1860 February 24 - land from Manchester annexed to Hallowell [chapter 394]
      1870 March 15 - land set off to Manchester [chapter 469]
      1870 March 22 - land from Manchester annexed to Hallowell [chapter 498]

1771 April 26
   Winthrop incorporated, one of four towns to be incorporated on this day. The legislative act [chapter 30: page 1, page 2] of this date incorporated “a certain tract of land called Pondtown”. At the time of its incorporation, Winthrop was in Lincoln County.
   Subsequent changes to Winthrop’s area:
      1791 March 11 - land set off to form Readfield [chapter 46]
      1810 February 24 - land from Readfield annexed to Winthrop [chapter 57]
      1810 February 27 - land from Augusta annexed to Winthrop [chapter 67]
      1813 June 11 - land from Monmouth annexed to Winthrop [chapter 15]
      1813 June 14 - land set off to Hallowell [chapter 39]
      1814 June 13 - land set off to Hallowell [chapter 28]
      1816 December 4 - land from Wayne annexed to Winthrop [chapter 58]
      1839 March 13 - land from Wayne annexed to Winthrop [chapter 535]
      1850 August 12 - land set off to form part of Kennebec [chapter 355]
      1852 March 30 - land from Kennebec annexed to Winthrop [chapter 539]
      1852 April 19 - land from Wayne annexed to Winthrop [chapter 606]
      1873 February 14 - land from Manchester annexed to Winthrop [chapter 280]

1772
   Shapleigh settled. [see 1785 March 5 below]

1772
   Parsonsfield settled. [see 1785 March 5 below]

1772
   Peabody’s Patent - Oliver and John Peabody (of Andover, Massachusetts) and Samuel Bodwell (of Methuen, Massachusetts) purchased 6000 acres north of Sudbury Canada [now Bethel; see 1804 June 23 below] [source: The Smile of Providence: A History of Gilead, Maine by Howard C. Reiche Jr. and Hugh G. Chapman]

1772 July 14
   Buxton incorporated, Maine’s 25th town. [see 1748 above] The legislative act [chapter 10] of this date, which incorporated the plantation of Narragansett Number One as the town of Buxton, described the newly incorporated town as being bounded “south-easterly, at the heads of Biddeford and Scarborough; south-westerly, by Saco River; northwesterly, by Pearsontown [now Standish], so called; and north-easterly by Gorham’.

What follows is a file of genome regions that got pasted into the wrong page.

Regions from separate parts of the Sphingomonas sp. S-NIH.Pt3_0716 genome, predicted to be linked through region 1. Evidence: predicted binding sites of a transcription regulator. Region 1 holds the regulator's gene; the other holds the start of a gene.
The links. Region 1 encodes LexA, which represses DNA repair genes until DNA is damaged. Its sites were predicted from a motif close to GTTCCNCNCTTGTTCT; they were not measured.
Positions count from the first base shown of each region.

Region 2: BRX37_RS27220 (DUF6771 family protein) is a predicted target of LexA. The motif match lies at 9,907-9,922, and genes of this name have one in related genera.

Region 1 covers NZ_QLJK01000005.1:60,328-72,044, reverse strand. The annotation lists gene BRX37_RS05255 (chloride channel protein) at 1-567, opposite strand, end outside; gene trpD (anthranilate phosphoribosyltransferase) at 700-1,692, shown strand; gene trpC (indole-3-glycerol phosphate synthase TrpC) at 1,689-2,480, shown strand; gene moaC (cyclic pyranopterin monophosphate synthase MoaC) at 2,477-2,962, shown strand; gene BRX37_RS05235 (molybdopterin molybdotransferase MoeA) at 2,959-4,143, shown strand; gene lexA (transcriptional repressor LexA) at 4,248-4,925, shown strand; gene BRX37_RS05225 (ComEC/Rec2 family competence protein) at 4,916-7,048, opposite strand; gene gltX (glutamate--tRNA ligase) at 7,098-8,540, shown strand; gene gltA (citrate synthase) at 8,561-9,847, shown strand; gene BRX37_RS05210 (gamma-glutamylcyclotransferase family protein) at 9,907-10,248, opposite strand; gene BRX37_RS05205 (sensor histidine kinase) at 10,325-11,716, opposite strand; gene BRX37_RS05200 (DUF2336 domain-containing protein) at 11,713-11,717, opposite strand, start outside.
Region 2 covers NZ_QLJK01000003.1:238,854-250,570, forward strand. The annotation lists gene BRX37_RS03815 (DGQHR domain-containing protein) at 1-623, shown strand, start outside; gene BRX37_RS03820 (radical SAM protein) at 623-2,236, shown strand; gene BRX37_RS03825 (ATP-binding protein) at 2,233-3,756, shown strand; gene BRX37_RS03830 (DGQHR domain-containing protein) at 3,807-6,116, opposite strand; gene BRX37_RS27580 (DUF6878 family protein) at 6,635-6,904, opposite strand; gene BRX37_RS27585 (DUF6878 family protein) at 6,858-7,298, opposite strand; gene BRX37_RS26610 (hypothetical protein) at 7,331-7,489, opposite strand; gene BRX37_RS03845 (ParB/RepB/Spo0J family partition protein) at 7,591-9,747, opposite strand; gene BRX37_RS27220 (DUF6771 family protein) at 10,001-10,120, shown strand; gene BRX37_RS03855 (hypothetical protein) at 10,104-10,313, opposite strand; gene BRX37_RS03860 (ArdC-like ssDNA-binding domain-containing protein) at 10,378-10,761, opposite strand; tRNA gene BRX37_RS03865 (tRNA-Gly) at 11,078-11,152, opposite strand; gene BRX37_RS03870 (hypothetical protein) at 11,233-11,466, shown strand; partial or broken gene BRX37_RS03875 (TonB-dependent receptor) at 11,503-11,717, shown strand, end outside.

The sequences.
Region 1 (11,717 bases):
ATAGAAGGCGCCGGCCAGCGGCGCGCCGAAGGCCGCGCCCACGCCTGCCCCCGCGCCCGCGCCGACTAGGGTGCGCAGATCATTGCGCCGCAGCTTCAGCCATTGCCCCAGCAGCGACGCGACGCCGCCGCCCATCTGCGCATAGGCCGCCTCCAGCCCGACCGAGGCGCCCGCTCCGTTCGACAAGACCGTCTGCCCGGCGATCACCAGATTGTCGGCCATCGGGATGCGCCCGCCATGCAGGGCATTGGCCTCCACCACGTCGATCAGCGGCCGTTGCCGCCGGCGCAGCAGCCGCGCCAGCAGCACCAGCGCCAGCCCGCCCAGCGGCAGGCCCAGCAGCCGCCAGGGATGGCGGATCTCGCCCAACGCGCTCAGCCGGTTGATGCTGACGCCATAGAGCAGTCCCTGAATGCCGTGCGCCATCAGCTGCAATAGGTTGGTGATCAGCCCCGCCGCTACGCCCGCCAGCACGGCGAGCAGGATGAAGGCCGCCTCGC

Subsequent changes to Buxton’s area:
      1824 February 17 - land set off to Standish [chapter 276]

1773
   Wales settled. [see 1816 February 1 below]

1774
   Hiram settled. [see 1814 June 14 below]

1774
   Webster [now Sabattus] settled. [see 1840 March 7 below]

1774
   Fairfield settled. [see 1788 June 18 below]

1774 March 9
   New Gloucester Plantation incorporated as New Gloucester, Maine’s 29th town. [see 1738 above]
   Subsequent changes to New Gloucester’s area:
      1816 - southeast part of Thompson Pond Plantation annexed to New Gloucester [chapter 97]
      1838 March 23 - unorganized land annexed to New Gloucester [chapter 499]

1775
   Appleton Plantation settled. [see 1829 January 28 below]

1775
   Limerick settled. [see 1787 March 6 below]

1775 August 23
   District of Pepperellborough [now Saco] incorporated, Maine’a 33rd town. . [see 1762 June 15 above; see 1805 February 23 below]
   Subsequent changes to Pepperellborough/Saco’s area:
      1841 March 27 - land from Scarborough annexed to Saco. [see 1841 March 27 under 1658 July 14 above] The legislative act of this date [chapter 136] specified the land to be transferred to be “all that part of Scarborough, in the county of Cumberland, which lies within the limits of Lewis and Bonython’s patent, to wit, all that part of said Scarborough, which lies westerly of the patent line, so called, as said line is known and defined” [see 1629 February 12 above].
      1883 February 20 - land set off to form Old Orchard
      1927 April 16 - land set off to Old Orchard

1775 August 23
   Cape Elizabeth incorporated, Maine’s 34th town. [see 1765 November 1 above]

1776
   Litchfield settled. [see 1795 February 18 below]

1776
   Cornish settled. [see 1794 February 27 below]